We get the same discussion in engineering. Fortunately for us, we have a third option that’s gaining some mindshare: engineering is a “craft,” which is more scientific and systematic than an “art” but not quite a “science” since we (like medicine) apply our science in ways that leave a lot of room for individual expression [1]. We, however, have the advantage of producing “things,” which seems to be a requirement for “craftsmanship.”

    Alas, I don’t know of an equivalent to “craft” for services other than “profession,” which is certainly apt but includes too many other fields that have no science at all.

    [1] Never doubt it. I’ve seen some beautiful designs, even if the only people who appreciate the “art” are engineers. Likewise I’ve seen some very “pretty” surgery — and I know I’m missing most of the art.

  2. mckenzievmd says:

    Excellent summary of the problem faced in real clinical situations. As a vet, I often have even less reliable, good-quality evidence on which to base clinical decisions than most MDs, and generally a lot more severe financial limitations (though I also don’t have to deal with the lawyers as much :-). Clinical experience and intuition are unreliable compared with scientific evidence, but depending on the urgency of the clinical problem one has to balance the need to do something against the limitations on knowing the best thing to do. And, of course, doing nothing is sometimes the best option, but it’s the hardest to sell to the client. Fascinating and frustrating dilemma.

    I wonder how folks here feel about the question of “talent” or ability, which is part of the equation that makes medicine feel like an “art” at some level. A doctor can follow the evidence religiously and yet make terrible decisions due to failure to appreciate salient factors of the case. The evidence can never be a strict cookbook, except possibly for very simple and routine clinical entities. I do think some clinicians have a better ability to see what is important and what isn’t and to make a diagnosis or manage a complex case effectively than others, and slavish following of published guidelines is often a sign of a clinician with less native skill. How does one strike a balance between following the evidence and yet making full use of one’s own abilities, which may include attending to intuition or hunches even when they don’t initially fit a predetermined Dx or Tx algorithm?

  3. overshoot says:

    mckenzievmd:

    I wonder how folks here feel about the question of “talent” or ability, which is part of the equation that makes medicine feel like an “art” at some level.

    I suspect that the distinction becomes clearest in emergencies. I’ve seen good, solid, experienced emergency medics go all tunnel-vision in the crunch and I’ve seen others make amazingly good attention-selection choices.

    The old saw about draining a swamp and alligators would seem to apply in a crisis: there is, theoretically, a “correct” decision that you would make if you had enough information, but by the time you have enough information it’s too late to make any useful decision at all.

    The current practice is to go by a relatively rigid protocol to make sure that you don’t overlook key points. I suspect Harriet, as a pilot, is very familiar with that approach: have a response that you drill until its the next thing to a spinal reflex, then drill some more. I’d love to see her comments on flying relative to medical emergencies.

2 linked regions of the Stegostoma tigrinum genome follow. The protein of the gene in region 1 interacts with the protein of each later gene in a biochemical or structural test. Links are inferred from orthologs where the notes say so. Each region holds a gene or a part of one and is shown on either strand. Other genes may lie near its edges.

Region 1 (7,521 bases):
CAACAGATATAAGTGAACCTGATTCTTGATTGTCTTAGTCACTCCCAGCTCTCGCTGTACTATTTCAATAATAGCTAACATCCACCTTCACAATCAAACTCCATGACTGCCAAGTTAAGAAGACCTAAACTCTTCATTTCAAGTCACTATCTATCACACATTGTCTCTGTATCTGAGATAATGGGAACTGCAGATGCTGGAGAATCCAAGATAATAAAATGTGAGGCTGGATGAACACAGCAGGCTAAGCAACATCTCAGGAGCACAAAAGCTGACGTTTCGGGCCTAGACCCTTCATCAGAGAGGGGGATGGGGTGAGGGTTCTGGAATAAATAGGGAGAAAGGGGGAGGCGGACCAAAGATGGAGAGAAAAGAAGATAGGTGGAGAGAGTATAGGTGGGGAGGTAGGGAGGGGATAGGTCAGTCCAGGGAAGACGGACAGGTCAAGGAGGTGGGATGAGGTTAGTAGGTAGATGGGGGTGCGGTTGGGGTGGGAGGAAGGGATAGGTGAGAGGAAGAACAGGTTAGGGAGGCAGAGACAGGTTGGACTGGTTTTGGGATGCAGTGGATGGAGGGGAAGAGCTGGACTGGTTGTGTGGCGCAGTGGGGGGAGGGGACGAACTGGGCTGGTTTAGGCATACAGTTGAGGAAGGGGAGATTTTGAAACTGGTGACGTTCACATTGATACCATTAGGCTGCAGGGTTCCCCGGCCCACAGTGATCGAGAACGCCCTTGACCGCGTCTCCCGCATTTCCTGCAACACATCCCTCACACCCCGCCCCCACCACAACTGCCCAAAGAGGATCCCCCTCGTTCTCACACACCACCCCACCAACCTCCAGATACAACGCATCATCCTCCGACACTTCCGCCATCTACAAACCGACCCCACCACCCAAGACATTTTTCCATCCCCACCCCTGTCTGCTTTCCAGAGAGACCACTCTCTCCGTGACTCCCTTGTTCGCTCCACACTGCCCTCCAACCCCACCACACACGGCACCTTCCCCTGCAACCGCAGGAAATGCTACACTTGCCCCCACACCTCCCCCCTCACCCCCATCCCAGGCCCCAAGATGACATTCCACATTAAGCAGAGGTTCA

4. Harriet Hall says:

    mackenzievmd,

    I don’t know if I would use the word “talent.” Maybe judgment or common sense. I had a classmate in med school who was brilliant on written tests but was useless at applying his knowledge to real patient situations. It never ceases to amaze me how some people with sky-high IQs are deficient in common sense.

  5. Harriet Hall says:

    Flying vs medical emergencies. Interesting thought.

    “Remain calm” applies to both.
    Keep priorities straight. On a flight test they try to distract you and get you to talk on the radio and you have to remember to fly the plane first and leave everything else to a lower priority. The radio callls can wait.
    Practicing for emergencies improves reaction time. That said, you need the common sense to know when not to slavishly follow a routine.
    Situational awareness is important to both.

    I once took a test that presented pilots with two equally reasonable options – neither option was “correct” but to pass the test you had to decide on one or the other and carry through. If you dawdled or changed your mind midstream, you crashed. I’d say that applies to medical emergencies too.

  6. Harriet said, “In the face of all this uncertainty, some patients turn to alternative medicine …. To counteract that, we can do two things. We can try to help patients understand and accept a degree of uncertainty. And we can make the best possible use of the most reliable tool we have: the scientific method.”

    There is another option. We can work to have laws changed so that alts are held to the same standards of truthfullness as those who practice scientific medicine. They should have to clearly state what they know, don’t know and suspect. In that case they will be reduced to saying, “Well there isn’t any objective evidence showing that it works and there aren’t any toxicology studies showing that it is safe, but I personally believe that it will cure you and not harm you. I mean the theory is just so delightful. It must be true, and the stuff is natural! The ancient Chinese have used it for 3 thousand years. No, I don’t have evidence of that either, but I really think they must have used it all that time and they must have consistently gotten great results! Heck, why would they continue to use it if they weren’t getting great results? That wouldn’t make sense.”